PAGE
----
Krulak’s Law of Leadership states that the future of an organisation is in the hands of the privates in the field, not the generals back home. To grow a business that can make a difference in the world and create ownership wealth for you, it’s imperative that you grow your people
Charles Krulak is a retired US Marine Corps general who, in a 1999 Marines Magazine article, coined the term “strategic corporal”. His article introduces the Three-Block War concept, where troops simultaneously engage in full-out battle, peacekeeping and humanitarian aid all within three city blocks.
Mission failure – and the death of your team and civilians – is almost guaranteed if decisions cannot be made in the moment at ground level. It’s near-impossible to write policies and train unit leaders for every possible situation that might arise. Instead, the corporals – the lowest-ranking leaders – must be able to think for themselves and immediately lead their teams to execute their decisions.
Increasingly, the world of work is pushing us into situations where it’s not possible to succeed if we must wait for an answer to, “What do I do next?” Agility depends on split-second decisions to exploit time-critical information, and this could have a major impact on your company’s reputation, good or bad.
As the general of your business, you’ve invested your sweat and money in building your business and looking after hard-earned, loyal clients. That could all be decimated in seconds by a junior employee whose public relations blunder is videoed and plastered all over social media. Not only is this an entrepreneur’s nightmare, we see major brands hurt by this almost every week.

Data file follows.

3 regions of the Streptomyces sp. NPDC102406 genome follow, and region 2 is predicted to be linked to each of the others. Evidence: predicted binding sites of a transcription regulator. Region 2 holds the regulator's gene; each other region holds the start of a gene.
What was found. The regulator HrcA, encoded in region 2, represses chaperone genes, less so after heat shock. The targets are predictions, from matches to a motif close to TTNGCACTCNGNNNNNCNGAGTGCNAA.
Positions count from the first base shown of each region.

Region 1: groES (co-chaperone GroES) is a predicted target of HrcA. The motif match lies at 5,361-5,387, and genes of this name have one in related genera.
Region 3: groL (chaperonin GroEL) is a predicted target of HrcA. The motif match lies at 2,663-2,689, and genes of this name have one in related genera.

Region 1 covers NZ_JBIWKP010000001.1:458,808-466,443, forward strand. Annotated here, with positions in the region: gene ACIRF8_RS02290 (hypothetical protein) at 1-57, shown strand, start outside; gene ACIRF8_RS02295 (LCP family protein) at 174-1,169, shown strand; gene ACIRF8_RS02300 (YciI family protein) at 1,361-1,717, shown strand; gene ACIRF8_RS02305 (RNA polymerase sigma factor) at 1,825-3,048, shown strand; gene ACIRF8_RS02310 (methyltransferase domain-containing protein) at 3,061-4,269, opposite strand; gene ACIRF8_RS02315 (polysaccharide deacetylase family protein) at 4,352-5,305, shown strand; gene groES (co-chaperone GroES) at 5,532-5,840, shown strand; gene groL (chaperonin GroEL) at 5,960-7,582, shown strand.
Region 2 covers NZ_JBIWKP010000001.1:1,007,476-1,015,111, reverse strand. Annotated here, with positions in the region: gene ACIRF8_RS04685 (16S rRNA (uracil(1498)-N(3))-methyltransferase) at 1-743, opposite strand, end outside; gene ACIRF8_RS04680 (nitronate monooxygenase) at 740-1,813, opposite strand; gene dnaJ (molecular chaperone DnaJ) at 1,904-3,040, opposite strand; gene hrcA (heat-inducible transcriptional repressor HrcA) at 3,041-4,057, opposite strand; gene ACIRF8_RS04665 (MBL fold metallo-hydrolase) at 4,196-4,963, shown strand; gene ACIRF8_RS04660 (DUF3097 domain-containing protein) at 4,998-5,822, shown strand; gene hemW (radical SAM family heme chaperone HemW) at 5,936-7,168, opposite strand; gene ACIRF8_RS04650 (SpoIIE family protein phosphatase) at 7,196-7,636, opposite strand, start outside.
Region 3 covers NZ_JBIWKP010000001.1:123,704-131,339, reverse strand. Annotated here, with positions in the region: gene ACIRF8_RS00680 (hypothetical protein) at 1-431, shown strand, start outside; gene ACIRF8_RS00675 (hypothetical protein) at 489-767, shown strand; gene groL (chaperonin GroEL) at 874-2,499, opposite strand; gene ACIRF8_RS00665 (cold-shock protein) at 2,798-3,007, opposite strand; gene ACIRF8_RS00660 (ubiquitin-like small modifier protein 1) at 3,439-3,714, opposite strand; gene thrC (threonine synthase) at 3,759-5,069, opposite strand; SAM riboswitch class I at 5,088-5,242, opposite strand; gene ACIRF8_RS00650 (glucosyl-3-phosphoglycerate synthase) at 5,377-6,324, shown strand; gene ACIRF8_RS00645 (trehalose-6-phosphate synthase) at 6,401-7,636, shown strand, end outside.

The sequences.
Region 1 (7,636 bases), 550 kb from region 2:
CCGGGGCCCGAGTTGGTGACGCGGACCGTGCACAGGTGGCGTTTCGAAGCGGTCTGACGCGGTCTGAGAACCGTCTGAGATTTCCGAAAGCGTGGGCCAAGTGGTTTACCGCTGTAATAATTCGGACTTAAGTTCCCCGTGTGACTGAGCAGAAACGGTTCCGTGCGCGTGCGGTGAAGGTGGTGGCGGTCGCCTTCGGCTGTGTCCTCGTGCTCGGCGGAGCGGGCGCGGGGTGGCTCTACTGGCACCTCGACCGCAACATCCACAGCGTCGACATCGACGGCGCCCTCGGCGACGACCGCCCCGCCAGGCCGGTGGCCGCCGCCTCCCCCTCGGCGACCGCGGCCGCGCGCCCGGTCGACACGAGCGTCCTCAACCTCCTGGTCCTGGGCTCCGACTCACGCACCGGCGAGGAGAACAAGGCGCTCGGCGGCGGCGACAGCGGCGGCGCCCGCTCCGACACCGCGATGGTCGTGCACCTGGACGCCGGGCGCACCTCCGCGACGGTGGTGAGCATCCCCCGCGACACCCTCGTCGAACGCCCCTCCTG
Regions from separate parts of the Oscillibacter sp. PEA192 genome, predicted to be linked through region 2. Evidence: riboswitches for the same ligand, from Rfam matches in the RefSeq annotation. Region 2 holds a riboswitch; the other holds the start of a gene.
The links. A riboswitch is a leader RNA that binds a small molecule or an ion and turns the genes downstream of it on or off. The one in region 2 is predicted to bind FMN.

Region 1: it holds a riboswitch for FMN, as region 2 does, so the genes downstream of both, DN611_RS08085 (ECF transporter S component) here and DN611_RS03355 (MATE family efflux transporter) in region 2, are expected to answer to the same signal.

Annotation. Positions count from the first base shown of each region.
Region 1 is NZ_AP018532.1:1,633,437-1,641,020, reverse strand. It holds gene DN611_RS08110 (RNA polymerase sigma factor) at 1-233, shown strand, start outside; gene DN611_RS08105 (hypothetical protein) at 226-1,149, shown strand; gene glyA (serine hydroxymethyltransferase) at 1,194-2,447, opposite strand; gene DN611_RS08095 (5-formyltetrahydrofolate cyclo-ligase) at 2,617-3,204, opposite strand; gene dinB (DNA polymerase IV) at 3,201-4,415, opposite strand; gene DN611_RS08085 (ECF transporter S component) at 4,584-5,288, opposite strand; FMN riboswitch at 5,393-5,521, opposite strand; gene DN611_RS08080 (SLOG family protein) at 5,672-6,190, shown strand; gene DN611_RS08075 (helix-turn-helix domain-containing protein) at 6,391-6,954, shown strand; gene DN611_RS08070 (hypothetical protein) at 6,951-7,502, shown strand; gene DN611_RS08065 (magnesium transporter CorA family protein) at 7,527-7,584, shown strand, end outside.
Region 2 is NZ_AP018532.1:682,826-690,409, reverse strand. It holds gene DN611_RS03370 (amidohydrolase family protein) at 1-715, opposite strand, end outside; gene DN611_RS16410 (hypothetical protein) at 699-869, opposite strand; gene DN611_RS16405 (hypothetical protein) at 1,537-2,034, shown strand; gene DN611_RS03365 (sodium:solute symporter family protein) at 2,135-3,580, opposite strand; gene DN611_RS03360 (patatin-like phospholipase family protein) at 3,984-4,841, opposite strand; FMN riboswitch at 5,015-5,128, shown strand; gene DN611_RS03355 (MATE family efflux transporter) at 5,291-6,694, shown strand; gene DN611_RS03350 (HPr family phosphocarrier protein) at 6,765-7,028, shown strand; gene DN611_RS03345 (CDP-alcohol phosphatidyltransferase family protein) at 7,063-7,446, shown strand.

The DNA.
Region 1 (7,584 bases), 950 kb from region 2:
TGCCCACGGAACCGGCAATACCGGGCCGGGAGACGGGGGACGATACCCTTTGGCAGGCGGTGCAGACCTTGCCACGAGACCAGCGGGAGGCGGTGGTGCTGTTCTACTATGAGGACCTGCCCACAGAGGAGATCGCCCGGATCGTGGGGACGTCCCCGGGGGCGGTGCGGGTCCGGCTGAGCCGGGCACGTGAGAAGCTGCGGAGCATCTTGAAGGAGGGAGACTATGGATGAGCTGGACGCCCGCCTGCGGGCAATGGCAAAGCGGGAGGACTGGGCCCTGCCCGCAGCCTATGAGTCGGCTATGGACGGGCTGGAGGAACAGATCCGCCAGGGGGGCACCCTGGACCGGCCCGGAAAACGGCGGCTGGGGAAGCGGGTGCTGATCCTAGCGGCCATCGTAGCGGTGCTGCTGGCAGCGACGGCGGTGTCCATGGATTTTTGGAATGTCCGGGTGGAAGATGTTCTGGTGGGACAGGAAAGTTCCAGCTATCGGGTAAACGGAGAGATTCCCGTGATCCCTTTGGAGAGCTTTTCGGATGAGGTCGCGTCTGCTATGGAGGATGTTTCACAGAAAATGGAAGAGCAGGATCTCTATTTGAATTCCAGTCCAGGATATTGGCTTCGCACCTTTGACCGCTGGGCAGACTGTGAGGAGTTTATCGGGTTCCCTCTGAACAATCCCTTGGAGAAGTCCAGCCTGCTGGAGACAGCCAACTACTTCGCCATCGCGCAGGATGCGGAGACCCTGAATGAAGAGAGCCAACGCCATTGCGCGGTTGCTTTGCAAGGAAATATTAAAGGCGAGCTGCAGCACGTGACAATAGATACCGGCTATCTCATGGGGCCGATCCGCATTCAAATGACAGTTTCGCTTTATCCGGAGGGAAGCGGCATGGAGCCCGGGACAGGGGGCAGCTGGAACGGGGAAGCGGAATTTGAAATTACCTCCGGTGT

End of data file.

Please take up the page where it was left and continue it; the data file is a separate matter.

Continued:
Or the right decision by an employee to solve a problem for a delighted customer could be worth thousands in the PR and brand-awareness effect. That worker has a multiplier effect where their value far exceeds their salary.
In other words, as a high-level leader, it’s your job to empower your front-line leaders to make independent and high-impact decisions.
But how do you do this? Krulak offers 5 principles:
Offer them the freedom to fail and with it, the opportunity to succeed.
Micro-management must become a thing of the past.
Supervision must be complemented by proactive mentoring.
Empower them, hold them strictly accountable for their actions.
Allow the leadership potential within each of them to flourish.
“Leaders are judged, ultimately, by the quality of the leadership reflected in their subordinates.” — Krulak.
Are you employing biological robots, or are you leading leaders?
(Image credit: UN News Women in Peacekeeping https://news.un.org/en/story/2019/04/1036511)